When people book a holiday, most of us spend a lot of time initially looking up guide books and blogs to see what kind of things we can do to really enjoy our time away. However – and depending on how far ahead you normally book trips – it can often be that you get into the daily routine of life and don’t start thinking about what to do and see on your holiday until a couple of days beforehand.
If you’re making plans last minute then it’s easy to feel flustered, particularly when you’re visiting somewhere like London, which has so much to offer to a wide variety of people looking to have a great time on holiday!
However, you need not worry because we have pulled together this article to outline an amazing five-day trip to the Big Smoke that you can use for reference.
On your first day, it’s a good time to do some initial exploration of the city, to get your bearings and see some famous attractions that you’ve heard about.
With this in mind, we would suggest that you head in the direction of Westminster and go for a nice gander around the area. There are several organised walks around here, including the Royal and Political walks, which will take you around the different attractions. You can expect to see Big Ben, Buckingham Palace and Number Ten Downing Street and it should take about two hours if you don’t stop to take pictures.
You’ve had a walk around and now you know everywhere in the city – well, not really but we hope you’ve gotten into the pattern of London by now – so you’re ready to check out some culture. Where is the best place for this? Museums, of course!
South Kensington is the best place to start because there are a whole bunch in a row, including the Natural History Museum and the Victoria and Albert Museum, which is referred to locally as the V&A.
This part of town is also right next to Knightsbridge, which means that you’re walking distance from Harrods, if you feel like some retail therapy.
It’s time to take a whirl around London’s exciting theatre district and set yourself in the direction of the West End.
Although it’s always good to be prepared ahead of time, by pre-booking tickets and checking out reviews of shows, you can actually get tickets for famous musicals and plays on the day they’re showing.
To get cheap tickets, you want to visit the half-price ticket booths in Leicester Square, but be prepared to queue if you’re going to be there on the weekend. The booths don’t open until early afternoon, so you don’t need to be standing around early in the morning. You’re sure to get tickets for something that you really want to see.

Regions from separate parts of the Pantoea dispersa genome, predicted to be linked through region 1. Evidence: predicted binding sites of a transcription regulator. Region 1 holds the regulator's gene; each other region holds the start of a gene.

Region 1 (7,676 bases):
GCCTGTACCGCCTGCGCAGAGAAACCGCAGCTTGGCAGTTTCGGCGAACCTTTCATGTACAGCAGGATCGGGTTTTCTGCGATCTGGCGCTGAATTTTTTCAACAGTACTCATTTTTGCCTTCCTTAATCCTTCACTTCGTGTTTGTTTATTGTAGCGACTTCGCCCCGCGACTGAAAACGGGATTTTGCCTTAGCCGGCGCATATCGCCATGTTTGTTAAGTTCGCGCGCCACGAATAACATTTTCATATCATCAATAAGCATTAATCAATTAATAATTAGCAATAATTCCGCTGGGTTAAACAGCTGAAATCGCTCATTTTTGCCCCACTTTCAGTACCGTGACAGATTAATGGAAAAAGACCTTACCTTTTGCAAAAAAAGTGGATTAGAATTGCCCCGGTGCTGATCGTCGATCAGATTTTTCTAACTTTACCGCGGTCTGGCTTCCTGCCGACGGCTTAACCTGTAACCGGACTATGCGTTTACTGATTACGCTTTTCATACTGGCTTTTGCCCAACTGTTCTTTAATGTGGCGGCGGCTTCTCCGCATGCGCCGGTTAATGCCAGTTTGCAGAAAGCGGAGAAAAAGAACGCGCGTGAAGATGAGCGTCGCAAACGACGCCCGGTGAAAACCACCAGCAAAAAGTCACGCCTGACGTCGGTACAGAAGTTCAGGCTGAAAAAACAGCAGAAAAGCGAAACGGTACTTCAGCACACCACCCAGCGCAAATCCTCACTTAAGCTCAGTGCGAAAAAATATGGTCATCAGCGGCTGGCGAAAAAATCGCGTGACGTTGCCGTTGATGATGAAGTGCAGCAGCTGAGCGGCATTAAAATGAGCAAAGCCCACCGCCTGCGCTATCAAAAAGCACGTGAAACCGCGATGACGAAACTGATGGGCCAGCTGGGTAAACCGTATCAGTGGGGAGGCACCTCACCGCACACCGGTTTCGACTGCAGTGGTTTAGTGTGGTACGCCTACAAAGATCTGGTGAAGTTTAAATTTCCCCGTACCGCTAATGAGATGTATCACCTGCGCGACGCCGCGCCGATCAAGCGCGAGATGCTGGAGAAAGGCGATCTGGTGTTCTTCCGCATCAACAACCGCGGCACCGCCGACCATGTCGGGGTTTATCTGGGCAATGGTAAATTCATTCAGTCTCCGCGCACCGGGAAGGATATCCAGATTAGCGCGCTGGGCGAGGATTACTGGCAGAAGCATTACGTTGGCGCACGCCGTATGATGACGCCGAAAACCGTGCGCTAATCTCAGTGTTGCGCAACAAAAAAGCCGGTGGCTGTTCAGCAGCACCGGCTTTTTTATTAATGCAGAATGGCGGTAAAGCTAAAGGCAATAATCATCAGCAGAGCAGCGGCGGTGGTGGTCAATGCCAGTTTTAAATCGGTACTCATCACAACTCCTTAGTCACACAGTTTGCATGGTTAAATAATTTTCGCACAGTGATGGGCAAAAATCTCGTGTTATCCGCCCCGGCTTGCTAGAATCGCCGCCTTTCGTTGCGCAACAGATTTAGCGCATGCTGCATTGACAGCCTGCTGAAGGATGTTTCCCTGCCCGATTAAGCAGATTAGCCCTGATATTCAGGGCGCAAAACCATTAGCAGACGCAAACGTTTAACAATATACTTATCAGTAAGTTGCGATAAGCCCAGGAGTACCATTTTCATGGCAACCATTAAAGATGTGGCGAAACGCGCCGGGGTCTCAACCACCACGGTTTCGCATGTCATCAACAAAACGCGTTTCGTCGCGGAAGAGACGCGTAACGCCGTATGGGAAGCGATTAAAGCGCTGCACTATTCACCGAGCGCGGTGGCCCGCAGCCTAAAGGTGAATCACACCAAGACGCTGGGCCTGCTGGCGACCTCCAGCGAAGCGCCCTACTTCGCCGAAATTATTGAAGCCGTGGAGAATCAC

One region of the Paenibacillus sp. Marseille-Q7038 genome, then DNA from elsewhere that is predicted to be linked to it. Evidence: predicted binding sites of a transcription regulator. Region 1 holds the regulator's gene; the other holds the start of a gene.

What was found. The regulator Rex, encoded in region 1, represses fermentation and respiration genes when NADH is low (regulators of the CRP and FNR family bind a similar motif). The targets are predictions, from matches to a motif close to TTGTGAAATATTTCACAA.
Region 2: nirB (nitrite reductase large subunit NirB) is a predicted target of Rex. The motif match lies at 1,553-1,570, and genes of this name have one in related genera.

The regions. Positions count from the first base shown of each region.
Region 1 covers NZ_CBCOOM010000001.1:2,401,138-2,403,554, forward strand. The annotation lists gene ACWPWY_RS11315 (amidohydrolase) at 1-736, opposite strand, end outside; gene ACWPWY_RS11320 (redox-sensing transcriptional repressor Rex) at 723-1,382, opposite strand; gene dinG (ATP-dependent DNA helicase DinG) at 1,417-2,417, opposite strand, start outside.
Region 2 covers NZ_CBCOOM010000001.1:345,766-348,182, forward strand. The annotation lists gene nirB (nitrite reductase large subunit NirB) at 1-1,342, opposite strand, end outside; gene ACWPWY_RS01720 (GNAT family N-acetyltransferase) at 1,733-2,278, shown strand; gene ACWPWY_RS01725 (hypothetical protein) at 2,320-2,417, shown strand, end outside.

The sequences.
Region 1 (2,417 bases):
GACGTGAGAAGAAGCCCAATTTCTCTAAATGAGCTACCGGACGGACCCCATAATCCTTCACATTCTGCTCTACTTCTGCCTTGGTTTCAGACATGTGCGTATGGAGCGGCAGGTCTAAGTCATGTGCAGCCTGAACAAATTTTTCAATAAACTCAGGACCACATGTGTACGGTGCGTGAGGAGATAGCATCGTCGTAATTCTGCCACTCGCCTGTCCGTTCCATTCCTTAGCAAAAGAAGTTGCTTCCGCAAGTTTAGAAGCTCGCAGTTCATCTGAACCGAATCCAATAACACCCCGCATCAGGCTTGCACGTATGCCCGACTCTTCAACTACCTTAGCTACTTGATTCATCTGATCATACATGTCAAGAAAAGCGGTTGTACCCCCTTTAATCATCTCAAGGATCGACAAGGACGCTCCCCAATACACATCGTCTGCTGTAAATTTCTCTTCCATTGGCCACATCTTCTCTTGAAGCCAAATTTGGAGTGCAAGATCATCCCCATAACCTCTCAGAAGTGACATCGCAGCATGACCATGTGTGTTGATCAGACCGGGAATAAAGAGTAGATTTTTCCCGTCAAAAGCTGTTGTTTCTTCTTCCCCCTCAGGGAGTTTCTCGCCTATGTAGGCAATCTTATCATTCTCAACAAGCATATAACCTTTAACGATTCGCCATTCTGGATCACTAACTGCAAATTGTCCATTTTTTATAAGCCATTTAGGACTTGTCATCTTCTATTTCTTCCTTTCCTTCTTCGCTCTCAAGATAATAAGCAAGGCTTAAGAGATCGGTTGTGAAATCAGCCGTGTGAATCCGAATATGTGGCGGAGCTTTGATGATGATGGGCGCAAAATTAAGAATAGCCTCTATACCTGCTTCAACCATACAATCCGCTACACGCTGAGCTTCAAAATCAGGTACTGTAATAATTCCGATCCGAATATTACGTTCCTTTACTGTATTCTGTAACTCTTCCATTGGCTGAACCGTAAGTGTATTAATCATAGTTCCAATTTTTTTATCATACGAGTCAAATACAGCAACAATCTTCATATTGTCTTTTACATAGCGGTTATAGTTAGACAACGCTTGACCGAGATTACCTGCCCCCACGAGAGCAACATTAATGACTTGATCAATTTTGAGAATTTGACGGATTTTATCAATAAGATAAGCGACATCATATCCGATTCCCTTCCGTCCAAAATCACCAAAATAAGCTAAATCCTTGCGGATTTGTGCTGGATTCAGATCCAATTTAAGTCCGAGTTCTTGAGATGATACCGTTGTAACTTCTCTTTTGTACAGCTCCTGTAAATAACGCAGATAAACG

Before or after you get your tickets, it’s a fun idea to walk around Leicester Square and Covent Garden, which are home to many beautiful buildings and independent boutiques for some really interesting souvenirs.
If your fourth day in London happens to be on a Saturday then you absolutely have to go to check out the markets. There are so many to choose from and each has something different and special to offer – you can spend hours just wandering around and looking but we know you’ll find it hard not to make some purchases!
Saturdays are great for visiting Notting Hill Market, which is host to hundreds of stalls boasting stunning antiques. The area itself is striking too and there are lots of brightly coloured shop fronts that will beckon you in to browse.
We’re sure that you’ll work up an appetite with all the walking around you’re doing though, which is why we think you should head to Borough Market – home of delicacies and treats.
Although it’s your last day, there are still lots of things that you will have time to do, including journeying a little way outside of London itself.
There are amazing towns and villages to visit that are just a stone’s throw away from the city and it’s a nice way to work in an extra journey on your trip. We recommend taking the train from Waterloo Station and heading in the direction of Windsor.
Windsor is still along the banks of the River Thames and was originally built by William the Conqueror in the 11th Century. These days, it’s a stunning and affluent town, where you’ll find Windsor Castle, one of the residences of the Royal Family, so it’s perfect for some tourism opportunities and also to learn a little more about British history.
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